Joel Van Ravenswaay: Dairyman

9 November 2010: Joel Van Ravenswaay: Newberry Farms

Rensselaer, Indiana. I arrive at Newberry Farms at 730a on a crisp, clear morning. I pull up to the first building off the main entrance, a small office with a truck scale alongside. Other than a new Ford pickup, the scene is quiet. Out the front door steps a man in sunglasses and a hunting cap. By the manner in which he zeroes in on me, I presume that this is in fact Mr. Ravenswaay and that the dairy probably doesn’t get too many visitors. Or at least the kind with cameras. After a brief greeting, we drive on to the property for a discussion of my photo project. It seems this will need corroboration before any photographs are taken, and I can’t blame him. I’ve been reminded too many times while on location with Dirty Jobs that every agricultural operation or ‘farm’ is, for starters, under the scrutiny of the FDA on one end– while at the other end, the various animal rights groups that monitor ethical infractions is a reality that every farmer has to accept, if not particularly embrace.

We discuss the nobler preoccupations of my intent to photograph a man and his business, to tell a story through images of a skilled tradesman in today’s economic landscape. Sounds good, so we get started.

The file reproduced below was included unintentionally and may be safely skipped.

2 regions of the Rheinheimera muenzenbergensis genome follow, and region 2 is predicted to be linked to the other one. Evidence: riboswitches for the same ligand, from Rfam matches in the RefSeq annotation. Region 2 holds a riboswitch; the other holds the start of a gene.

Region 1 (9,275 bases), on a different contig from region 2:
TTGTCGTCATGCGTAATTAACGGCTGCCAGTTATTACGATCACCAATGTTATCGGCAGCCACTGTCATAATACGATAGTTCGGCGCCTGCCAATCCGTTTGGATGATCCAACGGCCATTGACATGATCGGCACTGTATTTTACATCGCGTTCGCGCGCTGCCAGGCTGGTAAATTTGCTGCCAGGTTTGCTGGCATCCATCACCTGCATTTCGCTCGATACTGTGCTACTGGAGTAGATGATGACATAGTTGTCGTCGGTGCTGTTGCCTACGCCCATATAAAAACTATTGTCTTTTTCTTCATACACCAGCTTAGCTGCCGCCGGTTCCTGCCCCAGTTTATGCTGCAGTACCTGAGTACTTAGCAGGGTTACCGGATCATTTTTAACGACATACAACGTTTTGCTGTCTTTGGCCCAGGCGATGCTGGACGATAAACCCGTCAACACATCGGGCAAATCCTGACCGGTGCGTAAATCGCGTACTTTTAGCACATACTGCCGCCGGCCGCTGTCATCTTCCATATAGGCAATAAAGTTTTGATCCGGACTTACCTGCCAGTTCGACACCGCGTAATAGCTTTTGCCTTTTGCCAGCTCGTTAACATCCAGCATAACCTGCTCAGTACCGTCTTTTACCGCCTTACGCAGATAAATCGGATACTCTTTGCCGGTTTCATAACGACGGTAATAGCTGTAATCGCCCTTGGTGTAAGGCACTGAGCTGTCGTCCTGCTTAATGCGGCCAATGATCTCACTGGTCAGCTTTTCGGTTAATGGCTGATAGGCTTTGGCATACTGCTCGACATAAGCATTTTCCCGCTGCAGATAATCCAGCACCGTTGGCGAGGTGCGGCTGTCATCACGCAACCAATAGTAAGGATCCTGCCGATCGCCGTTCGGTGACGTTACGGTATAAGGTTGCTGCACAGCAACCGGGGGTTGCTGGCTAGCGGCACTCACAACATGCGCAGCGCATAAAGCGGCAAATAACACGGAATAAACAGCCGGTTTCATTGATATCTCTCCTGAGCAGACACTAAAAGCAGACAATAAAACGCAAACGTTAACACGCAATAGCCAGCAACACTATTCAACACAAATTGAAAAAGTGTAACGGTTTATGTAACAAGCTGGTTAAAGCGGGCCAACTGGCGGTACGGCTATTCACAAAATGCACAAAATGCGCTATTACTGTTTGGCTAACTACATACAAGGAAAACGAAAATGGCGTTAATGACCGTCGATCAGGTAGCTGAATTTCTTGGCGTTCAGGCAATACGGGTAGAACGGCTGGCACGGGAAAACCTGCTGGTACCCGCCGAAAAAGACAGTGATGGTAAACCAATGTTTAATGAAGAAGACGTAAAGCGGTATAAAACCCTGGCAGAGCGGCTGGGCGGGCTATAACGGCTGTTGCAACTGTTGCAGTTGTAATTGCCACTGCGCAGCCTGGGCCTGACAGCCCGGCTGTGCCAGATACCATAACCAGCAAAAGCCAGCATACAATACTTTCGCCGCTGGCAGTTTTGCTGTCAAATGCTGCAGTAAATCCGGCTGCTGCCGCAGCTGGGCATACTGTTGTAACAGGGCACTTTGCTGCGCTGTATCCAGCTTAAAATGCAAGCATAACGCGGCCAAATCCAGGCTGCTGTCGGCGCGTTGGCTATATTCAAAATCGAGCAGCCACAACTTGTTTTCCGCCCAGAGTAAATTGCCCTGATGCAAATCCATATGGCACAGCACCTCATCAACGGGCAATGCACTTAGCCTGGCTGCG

While the dairy is a 24-hour operation, the day for Joel began at 530a. He meets with his morning crew in the very room we’re talking for a briefing on the previous day’s work, and a review on problem areas that require attention to keep the operation running smoothly. The space is partial office, partial break room, partial dressing room accommodating a PC workstation and printers, a fridge, and boxes of latex gloves and rubber boots. Joel spends much of his day alone here at the computer, running numbers and conducting analysis on the 3,000 head of dairy cows he manages. A database tracks the health and production of each individual cow, and from this data it is decided when an animal should be culled for slaughter.

In Joel’s pickup, we conduct the daily rounds of the farm. As manager of the dairy, this is the time when attention is paid to the general operation of the facility, and to the cows encountered along the way. From things like a faulty hinge on a gate, to the larger-than-normal udder on a passing cow, to the moisture content in the corn silage, notes are made which will eventually be transcribed into the computer back at the barn.

We visit the newborns. A farm of this size yields a half dozen babies per day. After the young find their legs, they are housed in the sun until they can regulate their own body temperature, and are fed an electrolyte supplement to boost their immune system. While Joel is a quiet man, he is also a directed one. Every task he performs, he performs in a matter-of-fact way, the motion of which is informed by efficiency. Behold the difference between nursing a calf and feeding one.